You can go for the both of us, because I’m not sure I’ll ever have the guts to do it!
Wow, you just added to my knowledge bank today, Kristin. Sigh, video’s like that make me wish I were more arty.
Note from my ‘wallflower’ self to you: You should totally go for this and let us in on the experience “C&C” style. 🙂
The square, never-broke-a-law-(unless-speeding-counts)in-her-life style? Ha. That would probably be a bit boring 😉
This is definitely not my thing, but I love readings stories and seeing pics from the event every year. These pics are amaaaaazing!!!!
I was going to say, “yes, you and I prefer our dresses to birthday suits”—and then I remembered the post from your honeymoon…. 😉
great series of shots, never been but looks extremely fun!
AWESOME!! Gorgeous all around… I always wanted to go to Burning Man. My good friend is there now. I can’t wait to hear her stories!
I can so see you in a fur bikini and tall, tall boots!
Burning Man is soooo not my scene, but I can still appreciate these images. Gorgeous!
Ditto, sista. I think I’m going to have to get Scott to go check it out for the both of us! It is totally him—me, not so much.
Up until a few months ago, I never had a desire to attend Burning Man. But, after talking with Erica from Over Yonderlust and looking at all of this eye candy, it makes it hard to pass. Although, I am pretty sure the heat and crowds would do a number on me. Gorgeous shots!
I can totally see you, Erica, Steph and Abby having your own camp!
I would really love to go to this one day. Love the attitudes. Love the beautiful setting.
You and Erica (Over Yonderlust) can go together! I bet she’d be a fun Burning Man companion to have!
The pictures are great, but its like burning man is not for the faint hearted
Definitely not! Which is why I might not do so well there 😉
I have always wanted to go to Burning Man but every year I forget about tickets, next year will be my year!
Do it early! Erica said below that 150,000 people applied for 50,000 tickets this year. Eek!
Even early didn’t help this year. They did a lottery. Not sure what they are doing this year but I hope luck is on your side!
Fantastic video, and I love the insider tips about Burning Man!
Wow. Such an amazing video. One day I hope I am fortunate enough to experience this.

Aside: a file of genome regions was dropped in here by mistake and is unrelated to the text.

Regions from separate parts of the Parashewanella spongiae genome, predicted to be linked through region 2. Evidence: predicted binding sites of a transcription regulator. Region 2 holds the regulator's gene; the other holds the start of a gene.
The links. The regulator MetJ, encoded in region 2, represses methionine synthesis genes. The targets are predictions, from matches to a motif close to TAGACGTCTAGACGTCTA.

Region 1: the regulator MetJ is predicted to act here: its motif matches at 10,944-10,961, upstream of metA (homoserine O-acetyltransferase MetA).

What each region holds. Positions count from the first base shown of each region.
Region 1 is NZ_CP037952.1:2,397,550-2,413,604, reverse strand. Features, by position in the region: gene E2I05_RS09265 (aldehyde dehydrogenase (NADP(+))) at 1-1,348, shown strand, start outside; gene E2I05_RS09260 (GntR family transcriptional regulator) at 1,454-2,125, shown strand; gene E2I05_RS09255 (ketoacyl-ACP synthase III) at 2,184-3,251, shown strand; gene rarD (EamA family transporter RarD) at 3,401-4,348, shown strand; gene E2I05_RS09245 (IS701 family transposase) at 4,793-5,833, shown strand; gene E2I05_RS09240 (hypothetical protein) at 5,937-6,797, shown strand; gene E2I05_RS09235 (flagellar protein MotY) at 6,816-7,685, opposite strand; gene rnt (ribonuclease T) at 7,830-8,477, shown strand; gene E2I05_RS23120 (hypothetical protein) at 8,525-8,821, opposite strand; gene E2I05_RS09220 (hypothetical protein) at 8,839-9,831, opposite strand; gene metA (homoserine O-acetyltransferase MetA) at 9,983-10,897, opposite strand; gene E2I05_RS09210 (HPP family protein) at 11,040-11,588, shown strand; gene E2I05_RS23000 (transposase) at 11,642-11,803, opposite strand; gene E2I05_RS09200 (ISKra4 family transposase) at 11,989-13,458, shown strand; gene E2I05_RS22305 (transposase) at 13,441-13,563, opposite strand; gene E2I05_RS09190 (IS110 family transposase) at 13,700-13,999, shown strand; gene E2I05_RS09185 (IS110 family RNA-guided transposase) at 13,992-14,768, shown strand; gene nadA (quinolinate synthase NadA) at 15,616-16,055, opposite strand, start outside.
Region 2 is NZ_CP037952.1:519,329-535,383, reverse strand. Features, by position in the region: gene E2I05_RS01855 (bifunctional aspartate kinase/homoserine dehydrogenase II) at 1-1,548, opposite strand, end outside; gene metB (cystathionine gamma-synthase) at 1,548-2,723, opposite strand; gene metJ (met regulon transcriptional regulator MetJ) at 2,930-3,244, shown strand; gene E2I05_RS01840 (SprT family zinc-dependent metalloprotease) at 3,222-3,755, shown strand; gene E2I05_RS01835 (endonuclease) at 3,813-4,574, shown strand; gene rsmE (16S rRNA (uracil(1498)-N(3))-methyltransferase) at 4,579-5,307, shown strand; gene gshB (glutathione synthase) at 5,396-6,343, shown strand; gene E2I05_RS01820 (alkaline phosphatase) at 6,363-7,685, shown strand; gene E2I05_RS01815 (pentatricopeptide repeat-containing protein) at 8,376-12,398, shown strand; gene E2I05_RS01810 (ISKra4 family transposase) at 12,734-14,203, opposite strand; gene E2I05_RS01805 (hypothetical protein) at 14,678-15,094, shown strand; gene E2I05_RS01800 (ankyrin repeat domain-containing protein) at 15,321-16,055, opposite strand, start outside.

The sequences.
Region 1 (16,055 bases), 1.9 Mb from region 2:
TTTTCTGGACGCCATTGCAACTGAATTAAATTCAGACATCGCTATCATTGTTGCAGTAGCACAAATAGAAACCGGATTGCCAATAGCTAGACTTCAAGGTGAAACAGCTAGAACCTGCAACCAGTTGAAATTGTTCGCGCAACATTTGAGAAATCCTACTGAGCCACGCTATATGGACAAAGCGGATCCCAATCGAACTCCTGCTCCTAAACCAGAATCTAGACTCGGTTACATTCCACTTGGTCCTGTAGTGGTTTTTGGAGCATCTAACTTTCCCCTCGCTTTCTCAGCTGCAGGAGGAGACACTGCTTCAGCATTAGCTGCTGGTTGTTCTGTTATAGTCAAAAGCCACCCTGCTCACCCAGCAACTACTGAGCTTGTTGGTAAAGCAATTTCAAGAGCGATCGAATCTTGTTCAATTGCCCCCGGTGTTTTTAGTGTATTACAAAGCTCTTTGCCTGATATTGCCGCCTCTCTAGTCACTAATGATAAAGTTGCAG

Maybe our group should have an IRL meet-up there next year? 😉
This looks right up my alley. I can’t believe I haven’t been there yet either…
Beautiful video! I especially love the night time lapses where you can see the stars. So amazing.
I know, right? One day, I aspire to do a timelapse, but methinks I need to learn something about videography first!
Attending Burning Man has been on my life list for years now! Someday, I will make it! Thanks for sharing the beautiful photos and letting more people know about this incredible event.
You’re braver than I am! The thought still terrifies me, despite all the “dangerous” countries I’ve visited and crazy things I’ve done. (I know, I know!)
This makes me so incredibly sad. Like, a sadness that has such a depth I cannot even begin to describe it. We went in 2010 and it was such a life changing moment. I had been waiting for 10 years to finally be able to afford to attend and it was everything I wanted it to be. This year is my 30th of life and I wanted to celebrate it with my “family”. Due to new documentaries (that are amazing) and pics that have come out, they received 150,000 requests for 50,000 tickets and we never got the chance. My dream was crushed. Seeing all the live feeds today makes me ache.
Aw man–I didn’t mean to make you sad =( I have a feeling you will make it back there soon—maybe to celebrate 31??
It has been a really long time since I have loved a video as much as this one. Normally I become bored before they over but this one transfixed me from start to finish. Those Stars crossing the sky as the earth turned and the moving moons……WOW. What a phenomenal video! Thank you for sharing such beautiful work!
I know, right? Roy is so freakin’ talented, from the composition to the music he created just for the purpose of this video.
Such a beautiful video! This is something I would love to do one day, and it’s great to learn about someone else’s experience.
omg i thought you went for a second and died. my immediate reaction was what was KL’s experience w the heavy drug scene? i scanned through your replies above- not necessary my scene either but would love to go at least once to experience it. i think you should definitely go with SVV when he does… thanks for sharing such an amazing post! great interview questions too (sometimes i forget youre a journalist and not just a world traveler lol!). stunning video
The film is not only an example of great timelapse cinematography skills, but also a refined in every detail post-production and tasty music choice.